By KATHRYNE RUBRIGHT
What’s the purpose of all the testing?
Findlay High School Principal Craig Kupferberg plans to ask that question at a future meeting of Ohio’s new graduation requirements committee, which met for the first time Wednesday to begin its task of making a recommendation on those requirements.
“If these tests are supposed to improve instruction and get our students more prepared for college, I don’t think it’s doing that,” said Kupferberg, who was recommended to State Superintendent Paolo DeMaria for the group by the Ohio Association of Secondary School Administrators.
He pointed to ACT scores as evidence: from the 1998-99 school year to 2015-16, the average composite score on the college readiness test in Ohio has increased just six-tenths of a point, from 21.4 to 22.
Instead, Kupferberg explained, districts have repeated the same cycle several times since the early 1990s: A new statewide test is introduced. Students score poorly. Their teachers and administrators adjust curriculum. Scores improve. The test no longer seems rigorous enough, so the state rolls out a new one.
This happened with the ninth grade proficiency test, the tenth grade proficiency test and the Ohio Graduation Test, he said.
Under the latest requirements, the class of 2018 has three ways to qualify for graduation, but Kupferberg doesn’t expect that having more options will help. About half of the students who are juniors this school year are in danger of not graduating, he said. Findlay’s graduation rate is usually around 90 percent.
The first way they can graduate is by scoring 18 or more points on seven end-of-year exams. That requires scores of 3 (proficient) or better on at least four of the tests.
But the first time the geometry test was administered, the passage rate was in the low- to mid-twenties.
“The goal, for some reason — and I don’t know why, to me it seems arbitrary — is they wanted 47 percent of our students to score proficient,” Kupferberg said. “So by using the end-of-course exams you’re artificially setting up your graduation rate to be somewhere around 50 percent.”
Another way to graduate is to earn “remediation-free” scores on the ACT or SAT. Kupferberg, a former math teacher, pointed out that scores in that subject again are not high enough. In the 18 years he had data for, the average statewide math score fluctuated between 21 and 22, but never exceeded 22 — the remediation-free score students need to meet.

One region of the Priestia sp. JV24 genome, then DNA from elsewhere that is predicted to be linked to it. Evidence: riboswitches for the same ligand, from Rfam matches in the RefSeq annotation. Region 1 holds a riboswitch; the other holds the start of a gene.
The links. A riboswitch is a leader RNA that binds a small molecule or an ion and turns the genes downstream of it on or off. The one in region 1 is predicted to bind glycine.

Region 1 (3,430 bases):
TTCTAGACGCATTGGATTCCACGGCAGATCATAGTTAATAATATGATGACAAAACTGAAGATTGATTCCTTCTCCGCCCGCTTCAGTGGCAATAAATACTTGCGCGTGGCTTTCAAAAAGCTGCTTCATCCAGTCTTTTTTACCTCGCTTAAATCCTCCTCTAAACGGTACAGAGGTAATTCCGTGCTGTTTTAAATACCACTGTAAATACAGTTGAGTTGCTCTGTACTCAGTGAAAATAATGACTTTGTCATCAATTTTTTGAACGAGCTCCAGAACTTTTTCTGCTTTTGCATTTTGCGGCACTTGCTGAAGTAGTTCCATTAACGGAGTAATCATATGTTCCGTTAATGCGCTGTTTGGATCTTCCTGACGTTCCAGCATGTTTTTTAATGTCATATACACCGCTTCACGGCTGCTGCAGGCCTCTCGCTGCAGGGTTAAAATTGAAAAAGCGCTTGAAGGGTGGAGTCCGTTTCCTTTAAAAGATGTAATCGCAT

A third path to a high school diploma is to get an industry-recognized career credential and a score of 13 or better on the WorkKeys assessment.
But 2018 is too soon for Millstream Career Center and other vocational schools to prepare students for that route.
“We can’t meet the demand right now,” Kupferberg said. “We’ll get up to speed, we’ll adjust things, we’ll do things like we did on the OGTs, the proficiency tests and things before so we can get there, but it’s going to take a while and it’s not there for the class of 2018.”
With less than a year and a half until the class of 2018 graduates, the state doesn’t have long to make a change, if it chooses to do so.
This committee, voted into existence in December by the state board of education, will meet every two weeks until April, when DeMaria makes a recommendation to the board.
DeMaria’s recommendation “could be what we recommend, it could be nothing what we recommend, and it could be a combination of both,” Kupferberg said.
The solution won’t necessarily be to get rid of testing.
“A lot of people say ‘you’re teaching to the test, you’re teaching to the test,'” said Kupferberg, but he sees that as a “hollow criticism.”
“If you go to a driver’s ed class, I would hope that they would teach you in a way that you would pass the driver’s ed test,” he said. “If you’re in college trying to be a doctor, I would hope that they would teach you so that you could pass the MCAT so you can be a doctor.”
Kupferberg said he has been encouraged by DeMaria’s willingness to listen to committee members, among which are superintendents, principals, vocational school representatives, state school board members, a student and state lawmakers.
“He and I had a conversation one evening that lasted a good 20 minutes, prior to the meeting ever getting started. He’s reaching out, he wants to hear what people are thinking,” Kupferberg said.
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By KATHRYNE RUBRIGHT